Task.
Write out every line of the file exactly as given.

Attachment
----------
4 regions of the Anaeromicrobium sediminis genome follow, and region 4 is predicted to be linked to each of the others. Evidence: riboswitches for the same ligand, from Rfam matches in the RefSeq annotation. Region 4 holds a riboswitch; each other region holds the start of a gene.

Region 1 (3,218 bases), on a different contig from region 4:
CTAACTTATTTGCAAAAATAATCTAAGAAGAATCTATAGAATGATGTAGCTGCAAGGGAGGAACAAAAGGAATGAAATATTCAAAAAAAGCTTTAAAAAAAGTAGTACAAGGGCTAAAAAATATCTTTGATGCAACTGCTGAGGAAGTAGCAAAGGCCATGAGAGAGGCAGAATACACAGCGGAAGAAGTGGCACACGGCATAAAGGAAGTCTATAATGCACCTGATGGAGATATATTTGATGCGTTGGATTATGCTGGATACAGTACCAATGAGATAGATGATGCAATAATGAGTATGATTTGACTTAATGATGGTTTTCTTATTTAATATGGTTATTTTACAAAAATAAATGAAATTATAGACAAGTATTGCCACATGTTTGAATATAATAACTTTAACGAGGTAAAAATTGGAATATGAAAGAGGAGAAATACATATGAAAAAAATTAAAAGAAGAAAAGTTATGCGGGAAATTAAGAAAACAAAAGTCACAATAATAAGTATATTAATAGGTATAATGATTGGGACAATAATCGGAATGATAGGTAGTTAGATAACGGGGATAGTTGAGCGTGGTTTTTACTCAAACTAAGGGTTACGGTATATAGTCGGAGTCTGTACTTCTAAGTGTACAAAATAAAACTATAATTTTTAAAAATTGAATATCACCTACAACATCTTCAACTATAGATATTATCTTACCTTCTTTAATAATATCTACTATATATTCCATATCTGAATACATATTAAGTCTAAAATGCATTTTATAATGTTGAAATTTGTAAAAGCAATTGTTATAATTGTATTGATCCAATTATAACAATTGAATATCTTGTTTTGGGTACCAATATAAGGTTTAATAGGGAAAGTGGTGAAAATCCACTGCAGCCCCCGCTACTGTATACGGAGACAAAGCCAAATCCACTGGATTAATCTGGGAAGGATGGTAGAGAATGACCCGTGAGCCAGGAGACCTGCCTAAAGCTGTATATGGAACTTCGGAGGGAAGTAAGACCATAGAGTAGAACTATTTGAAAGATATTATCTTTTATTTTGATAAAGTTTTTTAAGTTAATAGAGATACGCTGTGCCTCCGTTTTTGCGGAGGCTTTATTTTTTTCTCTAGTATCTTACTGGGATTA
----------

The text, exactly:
4 regions of the Anaeromicrobium sediminis genome follow, and region 4 is predicted to be linked to each of the others. Evidence: riboswitches for the same ligand, from Rfam matches in the RefSeq annotation. Region 4 holds a riboswitch; each other region holds the start of a gene.

Region 1 (3,218 bases), on a different contig from region 4:
CTAACTTATTTGCAAAAATAATCTAAGAAGAATCTATAGAATGATGTAGCTGCAAGGGAGGAACAAAAGGAATGAAATATTCAAAAAAAGCTTTAAAAAAAGTAGTACAAGGGCTAAAAAATATCTTTGATGCAACTGCTGAGGAAGTAGCAAAGGCCATGAGAGAGGCAGAATACACAGCGGAAGAAGTGGCACACGGCATAAAGGAAGTCTATAATGCACCTGATGGAGATATATTTGATGCGTTGGATTATGCTGGATACAGTACCAATGAGATAGATGATGCAATAATGAGTATGATTTGACTTAATGATGGTTTTCTTATTTAATATGGTTATTTTACAAAAATAAATGAAATTATAGACAAGTATTGCCACATGTTTGAATATAATAACTTTAACGAGGTAAAAATTGGAATATGAAAGAGGAGAAATACATATGAAAAAAATTAAAAGAAGAAAAGTTATGCGGGAAATTAAGAAAACAAAAGTCACAATAATAAGTATATTAATAGGTATAATGATTGGGACAATAATCGGAATGATAGGTAGTTAGATAACGGGGATAGTTGAGCGTGGTTTTTACTCAAACTAAGGGTTACGGTATATAGTCGGAGTCTGTACTTCTAAGTGTACAAAATAAAACTATAATTTTTAAAAATTGAATATCACCTACAACATCTTCAACTATAGATATTATCTTACCTTCTTTAATAATATCTACTATATATTCCATATCTGAATACATATTAAGTCTAAAATGCATTTTATAATGTTGAAATTTGTAAAAGCAATTGTTATAATTGTATTGATCCAATTATAACAATTGAATATCTTGTTTTGGGTACCAATATAAGGTTTAATAGGGAAAGTGGTGAAAATCCACTGCAGCCCCCGCTACTGTATACGGAGACAAAGCCAAATCCACTGGATTAATCTGGGAAGGATGGTAGAGAATGACCCGTGAGCCAGGAGACCTGCCTAAAGCTGTATATGGAACTTCGGAGGGAAGTAAGACCATAGAGTAGAACTATTTGAAAGATATTATCTTTTATTTTGATAAAGTTTTTTAAGTTAATAGAGATACGCTGTGCCTCCGTTTTTGCGGAGGCTTTATTTTTTTCTCTAGTATCTTACTGGGATTA